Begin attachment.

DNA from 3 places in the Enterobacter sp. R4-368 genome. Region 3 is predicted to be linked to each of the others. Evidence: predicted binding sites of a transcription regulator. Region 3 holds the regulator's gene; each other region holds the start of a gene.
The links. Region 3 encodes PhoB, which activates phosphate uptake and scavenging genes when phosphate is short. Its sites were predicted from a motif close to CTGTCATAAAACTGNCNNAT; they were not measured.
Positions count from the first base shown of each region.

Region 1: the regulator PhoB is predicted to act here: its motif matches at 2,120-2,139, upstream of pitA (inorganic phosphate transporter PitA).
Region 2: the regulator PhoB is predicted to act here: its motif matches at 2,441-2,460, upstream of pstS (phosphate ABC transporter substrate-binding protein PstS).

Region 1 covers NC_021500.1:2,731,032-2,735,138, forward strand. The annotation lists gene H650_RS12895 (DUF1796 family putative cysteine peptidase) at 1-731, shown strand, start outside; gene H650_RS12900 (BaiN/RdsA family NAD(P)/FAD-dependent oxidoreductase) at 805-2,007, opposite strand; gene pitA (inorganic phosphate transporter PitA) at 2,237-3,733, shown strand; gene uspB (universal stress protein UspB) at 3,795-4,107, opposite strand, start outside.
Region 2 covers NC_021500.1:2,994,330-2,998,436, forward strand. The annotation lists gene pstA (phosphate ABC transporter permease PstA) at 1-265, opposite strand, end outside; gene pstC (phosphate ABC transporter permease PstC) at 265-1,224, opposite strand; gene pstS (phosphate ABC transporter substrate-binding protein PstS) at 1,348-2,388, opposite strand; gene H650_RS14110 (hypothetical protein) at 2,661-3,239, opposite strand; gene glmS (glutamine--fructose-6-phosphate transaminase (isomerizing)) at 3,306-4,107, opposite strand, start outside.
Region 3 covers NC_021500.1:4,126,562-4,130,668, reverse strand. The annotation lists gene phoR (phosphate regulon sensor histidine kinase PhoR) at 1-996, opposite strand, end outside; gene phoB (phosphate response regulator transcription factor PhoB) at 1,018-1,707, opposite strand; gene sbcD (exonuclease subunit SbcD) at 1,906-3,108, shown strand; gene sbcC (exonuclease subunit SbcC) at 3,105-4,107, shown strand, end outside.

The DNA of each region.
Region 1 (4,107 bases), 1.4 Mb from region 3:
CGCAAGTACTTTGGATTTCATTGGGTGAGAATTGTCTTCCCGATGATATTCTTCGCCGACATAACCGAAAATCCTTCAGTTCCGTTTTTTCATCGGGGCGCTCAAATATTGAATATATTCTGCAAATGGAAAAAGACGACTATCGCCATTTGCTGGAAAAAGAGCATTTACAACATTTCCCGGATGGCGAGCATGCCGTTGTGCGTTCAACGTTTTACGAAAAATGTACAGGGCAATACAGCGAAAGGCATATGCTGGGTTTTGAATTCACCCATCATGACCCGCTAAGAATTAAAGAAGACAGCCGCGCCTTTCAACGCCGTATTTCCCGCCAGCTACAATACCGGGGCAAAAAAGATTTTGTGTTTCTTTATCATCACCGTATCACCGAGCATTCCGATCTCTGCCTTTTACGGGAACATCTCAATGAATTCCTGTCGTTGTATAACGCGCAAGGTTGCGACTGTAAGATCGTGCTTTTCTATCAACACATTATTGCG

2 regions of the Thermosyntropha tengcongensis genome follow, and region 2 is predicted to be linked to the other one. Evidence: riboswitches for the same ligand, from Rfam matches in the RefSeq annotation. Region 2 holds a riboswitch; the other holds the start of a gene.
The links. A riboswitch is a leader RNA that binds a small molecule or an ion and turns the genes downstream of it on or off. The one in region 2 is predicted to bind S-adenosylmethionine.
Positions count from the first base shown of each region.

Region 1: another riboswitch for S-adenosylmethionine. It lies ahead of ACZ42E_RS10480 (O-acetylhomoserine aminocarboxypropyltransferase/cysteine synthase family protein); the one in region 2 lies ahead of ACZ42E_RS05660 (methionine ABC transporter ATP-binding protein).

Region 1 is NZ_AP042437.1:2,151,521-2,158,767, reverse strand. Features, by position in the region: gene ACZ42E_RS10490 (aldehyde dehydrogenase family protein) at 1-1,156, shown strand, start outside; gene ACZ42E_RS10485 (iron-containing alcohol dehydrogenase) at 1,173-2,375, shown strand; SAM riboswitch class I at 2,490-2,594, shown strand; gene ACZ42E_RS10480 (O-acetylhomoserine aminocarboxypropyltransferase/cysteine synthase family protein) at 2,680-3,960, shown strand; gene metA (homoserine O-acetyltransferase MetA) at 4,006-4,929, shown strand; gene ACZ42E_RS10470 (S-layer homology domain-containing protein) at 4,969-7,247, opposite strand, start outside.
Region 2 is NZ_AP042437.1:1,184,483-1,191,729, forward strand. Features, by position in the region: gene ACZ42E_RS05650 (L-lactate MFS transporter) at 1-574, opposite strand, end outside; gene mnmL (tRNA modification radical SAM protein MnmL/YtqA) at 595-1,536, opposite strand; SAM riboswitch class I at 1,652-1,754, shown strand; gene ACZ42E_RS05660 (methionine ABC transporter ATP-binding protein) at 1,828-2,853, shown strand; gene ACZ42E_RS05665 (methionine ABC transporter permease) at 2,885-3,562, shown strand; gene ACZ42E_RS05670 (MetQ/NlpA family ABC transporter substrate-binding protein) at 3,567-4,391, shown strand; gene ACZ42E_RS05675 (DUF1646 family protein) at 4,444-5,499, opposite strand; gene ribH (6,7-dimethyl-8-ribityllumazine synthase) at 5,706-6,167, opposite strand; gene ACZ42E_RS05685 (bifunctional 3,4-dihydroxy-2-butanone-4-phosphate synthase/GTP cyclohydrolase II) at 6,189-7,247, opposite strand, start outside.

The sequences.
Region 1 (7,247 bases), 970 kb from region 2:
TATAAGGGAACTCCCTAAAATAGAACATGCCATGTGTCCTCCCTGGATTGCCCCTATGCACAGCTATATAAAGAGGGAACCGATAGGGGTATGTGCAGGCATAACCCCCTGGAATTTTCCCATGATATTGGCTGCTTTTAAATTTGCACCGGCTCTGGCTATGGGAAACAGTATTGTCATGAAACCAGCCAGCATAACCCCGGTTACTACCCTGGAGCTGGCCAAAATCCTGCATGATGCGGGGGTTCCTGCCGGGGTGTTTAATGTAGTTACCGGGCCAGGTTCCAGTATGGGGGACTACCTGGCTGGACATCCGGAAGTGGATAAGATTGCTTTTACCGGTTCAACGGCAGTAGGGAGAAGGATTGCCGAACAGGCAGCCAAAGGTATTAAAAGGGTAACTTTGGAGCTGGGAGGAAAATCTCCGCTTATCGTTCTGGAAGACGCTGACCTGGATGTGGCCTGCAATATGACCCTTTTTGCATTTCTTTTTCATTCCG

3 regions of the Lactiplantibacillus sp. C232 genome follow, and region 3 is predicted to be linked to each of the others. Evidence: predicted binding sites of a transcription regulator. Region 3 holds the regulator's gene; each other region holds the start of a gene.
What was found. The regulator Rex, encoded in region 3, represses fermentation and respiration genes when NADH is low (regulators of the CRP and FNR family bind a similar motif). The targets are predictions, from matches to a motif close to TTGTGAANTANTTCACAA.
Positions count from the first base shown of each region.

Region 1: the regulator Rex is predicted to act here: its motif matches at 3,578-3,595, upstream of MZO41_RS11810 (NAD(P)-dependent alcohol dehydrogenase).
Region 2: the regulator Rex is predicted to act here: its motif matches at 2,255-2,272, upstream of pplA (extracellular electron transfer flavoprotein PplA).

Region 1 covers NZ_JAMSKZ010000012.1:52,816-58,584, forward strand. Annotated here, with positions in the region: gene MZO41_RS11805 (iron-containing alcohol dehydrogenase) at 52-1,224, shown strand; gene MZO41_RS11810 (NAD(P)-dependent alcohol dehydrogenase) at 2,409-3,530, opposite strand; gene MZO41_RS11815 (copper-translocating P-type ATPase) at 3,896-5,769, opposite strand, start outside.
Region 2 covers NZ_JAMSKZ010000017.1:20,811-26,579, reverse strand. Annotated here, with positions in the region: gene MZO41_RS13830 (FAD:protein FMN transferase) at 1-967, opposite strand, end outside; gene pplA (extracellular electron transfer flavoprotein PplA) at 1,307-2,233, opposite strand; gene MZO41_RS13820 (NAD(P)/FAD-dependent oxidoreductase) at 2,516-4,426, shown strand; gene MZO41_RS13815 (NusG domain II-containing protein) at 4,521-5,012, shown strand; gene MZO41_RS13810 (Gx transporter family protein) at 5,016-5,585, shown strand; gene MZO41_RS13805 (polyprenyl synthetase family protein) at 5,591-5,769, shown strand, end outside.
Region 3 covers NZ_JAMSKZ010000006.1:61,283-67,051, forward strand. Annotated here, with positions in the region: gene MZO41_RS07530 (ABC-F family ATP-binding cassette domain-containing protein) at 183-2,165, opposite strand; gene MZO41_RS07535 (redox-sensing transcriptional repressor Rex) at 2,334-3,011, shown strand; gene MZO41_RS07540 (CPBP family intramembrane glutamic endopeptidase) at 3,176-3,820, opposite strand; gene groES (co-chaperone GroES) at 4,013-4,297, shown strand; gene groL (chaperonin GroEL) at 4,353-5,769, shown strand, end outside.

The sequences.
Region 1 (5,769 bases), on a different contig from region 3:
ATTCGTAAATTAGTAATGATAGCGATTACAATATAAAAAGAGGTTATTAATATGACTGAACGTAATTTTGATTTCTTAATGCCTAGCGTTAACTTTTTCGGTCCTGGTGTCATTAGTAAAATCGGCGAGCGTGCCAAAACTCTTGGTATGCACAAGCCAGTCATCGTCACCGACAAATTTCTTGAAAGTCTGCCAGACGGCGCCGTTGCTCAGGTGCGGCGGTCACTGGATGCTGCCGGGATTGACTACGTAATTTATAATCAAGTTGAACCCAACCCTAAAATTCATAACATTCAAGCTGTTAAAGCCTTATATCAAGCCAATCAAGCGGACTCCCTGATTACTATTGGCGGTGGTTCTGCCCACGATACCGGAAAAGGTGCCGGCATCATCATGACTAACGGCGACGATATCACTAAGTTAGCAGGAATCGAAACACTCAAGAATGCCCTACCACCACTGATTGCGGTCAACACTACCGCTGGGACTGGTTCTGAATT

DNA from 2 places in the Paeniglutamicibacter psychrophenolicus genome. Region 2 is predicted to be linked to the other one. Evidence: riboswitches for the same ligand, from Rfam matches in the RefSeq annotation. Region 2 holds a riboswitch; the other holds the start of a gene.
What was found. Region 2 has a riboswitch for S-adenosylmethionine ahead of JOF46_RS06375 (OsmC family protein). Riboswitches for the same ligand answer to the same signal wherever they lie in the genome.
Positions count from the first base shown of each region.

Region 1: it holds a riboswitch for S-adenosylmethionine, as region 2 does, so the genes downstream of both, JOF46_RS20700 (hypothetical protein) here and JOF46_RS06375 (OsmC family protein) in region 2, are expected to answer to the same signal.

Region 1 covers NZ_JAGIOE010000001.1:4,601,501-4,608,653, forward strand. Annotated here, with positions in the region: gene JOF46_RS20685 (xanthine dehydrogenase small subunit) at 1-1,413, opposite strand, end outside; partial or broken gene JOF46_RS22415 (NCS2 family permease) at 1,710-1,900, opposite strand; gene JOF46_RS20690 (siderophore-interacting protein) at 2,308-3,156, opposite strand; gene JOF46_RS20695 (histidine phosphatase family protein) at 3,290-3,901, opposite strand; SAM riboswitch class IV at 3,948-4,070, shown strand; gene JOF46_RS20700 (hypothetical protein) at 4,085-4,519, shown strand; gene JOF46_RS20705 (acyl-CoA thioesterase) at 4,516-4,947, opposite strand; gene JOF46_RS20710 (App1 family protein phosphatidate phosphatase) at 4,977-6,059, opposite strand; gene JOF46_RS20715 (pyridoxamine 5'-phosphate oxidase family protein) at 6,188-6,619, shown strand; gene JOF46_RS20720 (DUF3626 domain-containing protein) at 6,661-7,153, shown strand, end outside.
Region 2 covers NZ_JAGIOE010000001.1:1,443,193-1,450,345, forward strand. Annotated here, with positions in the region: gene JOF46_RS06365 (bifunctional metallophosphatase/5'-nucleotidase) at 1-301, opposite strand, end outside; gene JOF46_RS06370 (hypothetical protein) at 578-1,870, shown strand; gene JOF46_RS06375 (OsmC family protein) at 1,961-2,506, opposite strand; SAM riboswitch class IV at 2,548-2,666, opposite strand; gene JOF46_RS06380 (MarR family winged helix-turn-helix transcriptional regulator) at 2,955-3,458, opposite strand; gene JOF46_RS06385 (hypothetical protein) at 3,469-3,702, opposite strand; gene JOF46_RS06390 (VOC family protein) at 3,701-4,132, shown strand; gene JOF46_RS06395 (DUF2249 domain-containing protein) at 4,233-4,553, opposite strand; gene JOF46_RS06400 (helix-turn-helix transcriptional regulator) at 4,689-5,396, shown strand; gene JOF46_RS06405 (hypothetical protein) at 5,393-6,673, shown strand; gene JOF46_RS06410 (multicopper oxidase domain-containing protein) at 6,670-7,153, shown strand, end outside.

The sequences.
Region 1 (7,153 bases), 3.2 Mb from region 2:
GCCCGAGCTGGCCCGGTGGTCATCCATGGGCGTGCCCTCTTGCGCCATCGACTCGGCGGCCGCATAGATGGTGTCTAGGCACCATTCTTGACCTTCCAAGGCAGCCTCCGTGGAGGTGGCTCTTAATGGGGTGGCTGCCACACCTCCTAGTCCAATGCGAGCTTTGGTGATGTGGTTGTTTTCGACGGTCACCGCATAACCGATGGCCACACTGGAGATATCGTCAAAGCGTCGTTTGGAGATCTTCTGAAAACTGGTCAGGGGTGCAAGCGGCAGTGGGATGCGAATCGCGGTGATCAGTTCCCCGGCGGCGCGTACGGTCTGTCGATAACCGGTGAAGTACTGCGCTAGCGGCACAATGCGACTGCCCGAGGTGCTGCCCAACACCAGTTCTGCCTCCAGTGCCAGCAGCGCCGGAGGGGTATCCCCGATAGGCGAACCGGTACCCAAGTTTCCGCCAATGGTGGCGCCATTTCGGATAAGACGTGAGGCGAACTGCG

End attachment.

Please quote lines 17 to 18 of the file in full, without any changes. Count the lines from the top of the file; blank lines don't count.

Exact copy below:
Region 2 is NZ_AP042437.1:1,184,483-1,191,729, forward strand. Features, by position in the region: gene ACZ42E_RS05650 (L-lactate MFS transporter) at 1-574, opposite strand, end outside; gene mnmL (tRNA modification radical SAM protein MnmL/YtqA) at 595-1,536, opposite strand; SAM riboswitch class I at 1,652-1,754, shown strand; gene ACZ42E_RS05660 (methionine ABC transporter ATP-binding protein) at 1,828-2,853, shown strand; gene ACZ42E_RS05665 (methionine ABC transporter permease) at 2,885-3,562, shown strand; gene ACZ42E_RS05670 (MetQ/NlpA family ABC transporter substrate-binding protein) at 3,567-4,391, shown strand; gene ACZ42E_RS05675 (DUF1646 family protein) at 4,444-5,499, opposite strand; gene ribH (6,7-dimethyl-8-ribityllumazine synthase) at 5,706-6,167, opposite strand; gene ACZ42E_RS05685 (bifunctional 3,4-dihydroxy-2-butanone-4-phosphate synthase/GTP cyclohydrolase II) at 6,189-7,247, opposite strand, start outside.

The sequences.